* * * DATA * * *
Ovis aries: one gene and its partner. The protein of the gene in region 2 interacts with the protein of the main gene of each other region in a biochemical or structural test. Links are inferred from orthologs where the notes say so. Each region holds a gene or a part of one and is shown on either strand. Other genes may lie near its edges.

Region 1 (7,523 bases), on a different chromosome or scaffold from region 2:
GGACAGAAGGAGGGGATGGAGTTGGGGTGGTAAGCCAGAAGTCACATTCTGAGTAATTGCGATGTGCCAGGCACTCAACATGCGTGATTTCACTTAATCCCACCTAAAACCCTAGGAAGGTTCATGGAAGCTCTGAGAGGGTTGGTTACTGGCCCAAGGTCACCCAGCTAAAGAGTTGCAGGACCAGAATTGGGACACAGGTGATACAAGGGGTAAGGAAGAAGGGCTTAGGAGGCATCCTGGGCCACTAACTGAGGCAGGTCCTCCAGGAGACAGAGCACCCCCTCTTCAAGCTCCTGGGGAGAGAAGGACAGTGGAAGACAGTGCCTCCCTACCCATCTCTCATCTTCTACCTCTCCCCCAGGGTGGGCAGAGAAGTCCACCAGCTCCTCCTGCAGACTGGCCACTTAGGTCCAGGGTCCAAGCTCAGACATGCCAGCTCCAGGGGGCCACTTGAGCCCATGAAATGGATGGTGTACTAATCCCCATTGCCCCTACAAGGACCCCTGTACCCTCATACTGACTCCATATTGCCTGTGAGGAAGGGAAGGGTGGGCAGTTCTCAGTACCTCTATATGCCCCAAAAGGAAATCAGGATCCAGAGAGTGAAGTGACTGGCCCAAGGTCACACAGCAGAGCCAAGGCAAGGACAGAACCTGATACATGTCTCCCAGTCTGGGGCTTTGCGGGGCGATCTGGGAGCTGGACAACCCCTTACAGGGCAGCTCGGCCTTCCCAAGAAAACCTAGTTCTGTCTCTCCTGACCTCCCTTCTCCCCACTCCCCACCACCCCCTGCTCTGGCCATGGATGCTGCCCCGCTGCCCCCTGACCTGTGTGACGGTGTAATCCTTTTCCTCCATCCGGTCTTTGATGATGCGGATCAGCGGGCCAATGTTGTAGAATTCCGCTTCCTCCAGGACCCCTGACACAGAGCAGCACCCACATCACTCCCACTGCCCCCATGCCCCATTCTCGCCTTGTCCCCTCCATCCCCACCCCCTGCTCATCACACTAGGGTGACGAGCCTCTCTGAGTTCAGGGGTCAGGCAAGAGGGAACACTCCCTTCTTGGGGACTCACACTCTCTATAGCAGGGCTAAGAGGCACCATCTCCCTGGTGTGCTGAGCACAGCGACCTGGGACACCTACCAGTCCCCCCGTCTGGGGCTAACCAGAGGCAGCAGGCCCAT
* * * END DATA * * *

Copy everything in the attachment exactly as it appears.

Ovis aries: one gene and its partner. The protein of the gene in region 2 interacts with the protein of the main gene of each other region in a biochemical or structural test. Links are inferred from orthologs where the notes say so. Each region holds a gene or a part of one and is shown on either strand. Other genes may lie near its edges.

Region 1 (7,523 bases), on a different chromosome or scaffold from region 2:
GGACAGAAGGAGGGGATGGAGTTGGGGTGGTAAGCCAGAAGTCACATTCTGAGTAATTGCGATGTGCCAGGCACTCAACATGCGTGATTTCACTTAATCCCACCTAAAACCCTAGGAAGGTTCATGGAAGCTCTGAGAGGGTTGGTTACTGGCCCAAGGTCACCCAGCTAAAGAGTTGCAGGACCAGAATTGGGACACAGGTGATACAAGGGGTAAGGAAGAAGGGCTTAGGAGGCATCCTGGGCCACTAACTGAGGCAGGTCCTCCAGGAGACAGAGCACCCCCTCTTCAAGCTCCTGGGGAGAGAAGGACAGTGGAAGACAGTGCCTCCCTACCCATCTCTCATCTTCTACCTCTCCCCCAGGGTGGGCAGAGAAGTCCACCAGCTCCTCCTGCAGACTGGCCACTTAGGTCCAGGGTCCAAGCTCAGACATGCCAGCTCCAGGGGGCCACTTGAGCCCATGAAATGGATGGTGTACTAATCCCCATTGCCCCTACAAGGACCCCTGTACCCTCATACTGACTCCATATTGCCTGTGAGGAAGGGAAGGGTGGGCAGTTCTCAGTACCTCTATATGCCCCAAAAGGAAATCAGGATCCAGAGAGTGAAGTGACTGGCCCAAGGTCACACAGCAGAGCCAAGGCAAGGACAGAACCTGATACATGTCTCCCAGTCTGGGGCTTTGCGGGGCGATCTGGGAGCTGGACAACCCCTTACAGGGCAGCTCGGCCTTCCCAAGAAAACCTAGTTCTGTCTCTCCTGACCTCCCTTCTCCCCACTCCCCACCACCCCCTGCTCTGGCCATGGATGCTGCCCCGCTGCCCCCTGACCTGTGTGACGGTGTAATCCTTTTCCTCCATCCGGTCTTTGATGATGCGGATCAGCGGGCCAATGTTGTAGAATTCCGCTTCCTCCAGGACCCCTGACACAGAGCAGCACCCACATCACTCCCACTGCCCCCATGCCCCATTCTCGCCTTGTCCCCTCCATCCCCACCCCCTGCTCATCACACTAGGGTGACGAGCCTCTCTGAGTTCAGGGGTCAGGCAAGAGGGAACACTCCCTTCTTGGGGACTCACACTCTCTATAGCAGGGCTAAGAGGCACCATCTCCCTGGTGTGCTGAGCACAGCGACCTGGGACACCTACCAGTCCCCCCGTCTGGGGCTAACCAGAGGCAGCAGGCCCAT